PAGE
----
Welcome to Triple Choice Tuesday. This is where I ask some of my favourite bloggers, writers and readers to share the names of three books that mean a lot to them. The idea is that it might raise the profile of certain books and introduce you to new titles, new authors and new bloggers.
Today’s guest is Sean Rabin, whose debut novel, Wood Green, has been published to critical acclaim in his native Australia, where it has been shortlisted for The Readings Prize for New Australian Fiction 2016. The book has just been published in the UK by Dodo Ink.
Sean, who resides in Sydney, was born in Hobart, Tasmania. He has lived in Ireland, Italy, London and New York and worked as a dishwasher, cook, script editor, copy editor and journalist.
Without further ado, here are Sean’s Triple Choice Tuesday selections:
One of the great things about Cain’s Book, by late Scottish writer Alexander Trocchi, is that once you’ve read it, every other junky book will appear amateurish. So you can pretty much avoid them. Trocchi takes the idea of being a heroin addict and thoroughly subverts it. Even accusing his fellow addicts in the book of not being real junkies, but rather someone else’s idea of what a junky is.
But there are other qualities to Cain’s Book that appealed to me as a young writer, and still do. Most notably, the book’s the structure. It moves between two narratives — one concerning Trocchi’s later life working on a scow on the Hudson River and being a junkie, and the other about his childhood in Glasgow and later life in Paris. While many books I admire have an imperceptible structure, this book delivers an abrupt back and forth in time and place. This might make it sound quite traditional, but Trocchi goes wherever he wants whenever he wants and in doing so appears very free on the page.
Trocchi, a self-proclaimed cosmonaut of inner space, presents ideas that are erotic (he also wrote pornography), cruel and doggedly intelligent. Whatever his faults as a human, this is a great book to learn that not all novels want to win your heart. Trocchi does not try to warn you off heroin, in fact he wants Cain’s Book to corrupt you. No Hollywood ending here.
This was the first book I read by American writer John Hawkes. I found it in a second-hand bookstore in London many years ago. I can almost still see it in the shelf as my hand reached out to grab its grey spine. Something must have been guiding me because I knew nothing about the author, but I was so intrigued by the book I had to buy it.
The story concerns a group of petty criminals who steal a racehorse to race it under a different name. That’s the framework. But unlike any other American writer, Hawkes plays by none of the traditional narrative rules. The first shocking development is that the person you thought was the main character is killed off halfway through the book. The secondary characters then become primary and commence a storyline that you realise was The Lime Twig’s purpose all along. I love being wrong-footed by writers. Being held in the palm of their hand and played with is a delicious feeling. It reminds me the reading is all about giving up control.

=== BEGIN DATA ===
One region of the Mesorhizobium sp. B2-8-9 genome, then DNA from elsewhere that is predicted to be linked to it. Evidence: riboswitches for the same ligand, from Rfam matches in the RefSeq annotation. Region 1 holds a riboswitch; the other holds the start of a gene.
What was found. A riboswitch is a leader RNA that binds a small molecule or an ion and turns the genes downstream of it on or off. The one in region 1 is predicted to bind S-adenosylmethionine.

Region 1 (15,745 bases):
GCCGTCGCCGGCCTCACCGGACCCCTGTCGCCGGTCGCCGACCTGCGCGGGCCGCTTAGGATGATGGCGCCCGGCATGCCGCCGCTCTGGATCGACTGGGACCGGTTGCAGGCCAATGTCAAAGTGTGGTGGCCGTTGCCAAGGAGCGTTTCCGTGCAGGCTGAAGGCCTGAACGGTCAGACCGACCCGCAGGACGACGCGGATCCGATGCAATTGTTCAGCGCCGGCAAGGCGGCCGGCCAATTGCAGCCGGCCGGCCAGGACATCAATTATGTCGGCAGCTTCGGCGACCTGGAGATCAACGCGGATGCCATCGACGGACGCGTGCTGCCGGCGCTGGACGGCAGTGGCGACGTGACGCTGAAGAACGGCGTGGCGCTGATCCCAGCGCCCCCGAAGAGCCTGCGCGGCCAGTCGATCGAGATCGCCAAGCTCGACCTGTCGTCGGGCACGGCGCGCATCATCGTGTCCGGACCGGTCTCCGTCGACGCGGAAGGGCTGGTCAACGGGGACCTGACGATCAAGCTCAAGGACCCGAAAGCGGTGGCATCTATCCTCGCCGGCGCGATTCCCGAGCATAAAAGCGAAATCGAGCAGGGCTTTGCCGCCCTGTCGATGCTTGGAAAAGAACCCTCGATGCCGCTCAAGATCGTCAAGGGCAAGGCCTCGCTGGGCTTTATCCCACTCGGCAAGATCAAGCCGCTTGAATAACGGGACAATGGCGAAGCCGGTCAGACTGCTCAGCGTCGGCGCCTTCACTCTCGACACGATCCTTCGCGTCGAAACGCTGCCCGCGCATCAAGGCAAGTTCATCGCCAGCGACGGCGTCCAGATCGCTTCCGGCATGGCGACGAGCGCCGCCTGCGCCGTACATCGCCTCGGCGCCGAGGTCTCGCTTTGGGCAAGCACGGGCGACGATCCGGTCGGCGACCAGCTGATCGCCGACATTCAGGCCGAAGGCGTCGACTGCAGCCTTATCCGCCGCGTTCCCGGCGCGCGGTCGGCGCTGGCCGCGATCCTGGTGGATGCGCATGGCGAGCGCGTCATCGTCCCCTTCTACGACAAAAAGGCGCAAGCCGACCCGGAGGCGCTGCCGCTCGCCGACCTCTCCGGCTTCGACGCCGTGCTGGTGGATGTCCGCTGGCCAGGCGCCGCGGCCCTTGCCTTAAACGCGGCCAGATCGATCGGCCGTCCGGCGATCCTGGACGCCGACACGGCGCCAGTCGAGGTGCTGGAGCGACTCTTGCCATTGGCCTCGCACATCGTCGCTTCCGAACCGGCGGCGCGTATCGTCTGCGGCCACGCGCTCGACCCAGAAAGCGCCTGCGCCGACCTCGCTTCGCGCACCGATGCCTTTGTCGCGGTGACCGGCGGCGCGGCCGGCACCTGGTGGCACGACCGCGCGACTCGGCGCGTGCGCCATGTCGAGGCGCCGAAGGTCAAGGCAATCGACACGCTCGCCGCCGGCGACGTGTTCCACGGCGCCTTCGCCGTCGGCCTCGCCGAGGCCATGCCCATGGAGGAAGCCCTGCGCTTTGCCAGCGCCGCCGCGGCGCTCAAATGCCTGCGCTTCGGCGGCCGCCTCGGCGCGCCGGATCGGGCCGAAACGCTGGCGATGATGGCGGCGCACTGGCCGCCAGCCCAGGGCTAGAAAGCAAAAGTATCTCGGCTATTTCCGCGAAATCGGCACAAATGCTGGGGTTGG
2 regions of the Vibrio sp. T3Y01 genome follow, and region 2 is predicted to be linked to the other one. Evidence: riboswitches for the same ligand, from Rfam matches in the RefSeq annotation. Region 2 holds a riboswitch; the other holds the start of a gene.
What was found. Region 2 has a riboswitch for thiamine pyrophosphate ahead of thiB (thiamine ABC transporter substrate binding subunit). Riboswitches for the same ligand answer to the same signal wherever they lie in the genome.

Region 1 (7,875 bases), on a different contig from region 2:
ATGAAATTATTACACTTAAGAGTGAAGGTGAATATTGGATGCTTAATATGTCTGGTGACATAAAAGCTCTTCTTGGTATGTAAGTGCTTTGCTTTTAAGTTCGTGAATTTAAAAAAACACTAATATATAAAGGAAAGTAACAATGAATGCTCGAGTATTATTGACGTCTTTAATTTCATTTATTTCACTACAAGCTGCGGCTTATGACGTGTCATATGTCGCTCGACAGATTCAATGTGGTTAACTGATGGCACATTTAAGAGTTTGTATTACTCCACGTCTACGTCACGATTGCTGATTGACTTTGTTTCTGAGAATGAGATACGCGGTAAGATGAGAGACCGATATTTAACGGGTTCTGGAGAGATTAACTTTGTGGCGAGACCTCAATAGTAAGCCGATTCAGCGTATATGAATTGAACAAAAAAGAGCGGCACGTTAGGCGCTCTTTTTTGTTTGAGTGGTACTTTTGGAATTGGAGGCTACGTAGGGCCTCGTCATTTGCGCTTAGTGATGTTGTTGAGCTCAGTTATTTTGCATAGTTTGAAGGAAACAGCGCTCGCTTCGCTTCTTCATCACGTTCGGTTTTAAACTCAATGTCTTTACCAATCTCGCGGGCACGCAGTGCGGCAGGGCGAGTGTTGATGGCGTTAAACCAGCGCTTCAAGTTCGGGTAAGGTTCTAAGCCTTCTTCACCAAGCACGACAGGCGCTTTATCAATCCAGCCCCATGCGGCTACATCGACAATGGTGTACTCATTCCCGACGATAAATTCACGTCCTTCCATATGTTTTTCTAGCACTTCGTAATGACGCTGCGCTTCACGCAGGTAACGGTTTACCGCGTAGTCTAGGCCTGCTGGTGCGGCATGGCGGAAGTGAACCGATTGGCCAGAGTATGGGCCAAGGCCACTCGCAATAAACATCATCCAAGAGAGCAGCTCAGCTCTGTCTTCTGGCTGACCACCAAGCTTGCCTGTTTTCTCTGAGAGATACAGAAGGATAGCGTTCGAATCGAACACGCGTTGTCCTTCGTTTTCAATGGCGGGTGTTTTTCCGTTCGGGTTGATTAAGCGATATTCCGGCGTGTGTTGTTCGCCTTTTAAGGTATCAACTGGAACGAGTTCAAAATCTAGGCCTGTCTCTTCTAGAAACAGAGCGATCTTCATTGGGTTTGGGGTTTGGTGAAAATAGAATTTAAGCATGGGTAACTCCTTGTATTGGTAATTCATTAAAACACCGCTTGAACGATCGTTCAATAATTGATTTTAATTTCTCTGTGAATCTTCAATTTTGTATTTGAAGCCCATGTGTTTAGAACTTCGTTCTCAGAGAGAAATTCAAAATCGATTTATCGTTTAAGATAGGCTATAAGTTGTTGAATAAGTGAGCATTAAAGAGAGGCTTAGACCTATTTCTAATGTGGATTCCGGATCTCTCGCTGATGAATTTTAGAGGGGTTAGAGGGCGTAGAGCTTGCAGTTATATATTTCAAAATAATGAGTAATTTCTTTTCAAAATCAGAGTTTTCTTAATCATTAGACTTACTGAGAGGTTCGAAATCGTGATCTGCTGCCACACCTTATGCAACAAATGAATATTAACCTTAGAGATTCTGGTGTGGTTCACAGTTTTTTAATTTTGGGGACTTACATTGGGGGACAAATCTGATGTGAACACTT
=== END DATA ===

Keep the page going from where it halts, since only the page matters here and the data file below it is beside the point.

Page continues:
The book is not long and the writing is spare, but Hawkes can do more in 10 pages than most authors can do with 50. His characters are alive instantly, and tend to stay in the reader’s head for many years afterwards. Hawkes is also a writer with an unnerving menace that is as cold as the London fog he draws so vividly. The Lime Twig is not a dream, it’s a nightmare. The book has a thrilling ending – tragic and unforgettable.
This book taught me there are no rules in writing. Be brave. Follow your true ideas. If you write with passion and sincerity, your work is always valid. Hawkes is a great innovator. I only learnt in later years that this meant he was a post-modernist. Such a thing had never occurred to me. I just thought he was a genius.
I have read all of Genet’s novels at least twice, however Miracle Of the Rose was THE novel for me as a younger writer. Nothing was more free, more beautiful and more courageous than this book. This story of life in the State Prison of Fontevrant during the German Occupation of Paris provides the most extraordinary mix of reality and fantasy that I have ever encountered.
What most captures my attention most about this book, beside its eroticism and philosophy, is Genet’s ability to envelope the reader in his blurry dream. It is a masterpiece of non-linear structure. Even after three readings it remains illusive to me. His writing is deeply melodious. The whole book is a song whispered into your ear that then inhabits your body and changes your perception of reality. It is like LSD. Once you’ve seen the world on acid you can never see it the same way again. Well reading Genet is the same.
I fear Genet is being ignored by many young/aspiring writers these days. That he is considered too difficult, not “real”, or they do not feel enough control while reading him. Well, isn’t that the whole point! Genet was an incredible voice, stylist and thinker, and by not reading him you are missing one of the greatest writers of the 20th Century.
Thanks, Sean, for taking part in my Triple Choice Tuesday!
These books all sound rather wonderful — they are all new names to me, but have been promptly added to my ever-growing wish list.
What do you think of Sean’s choices? Have you read any of these books?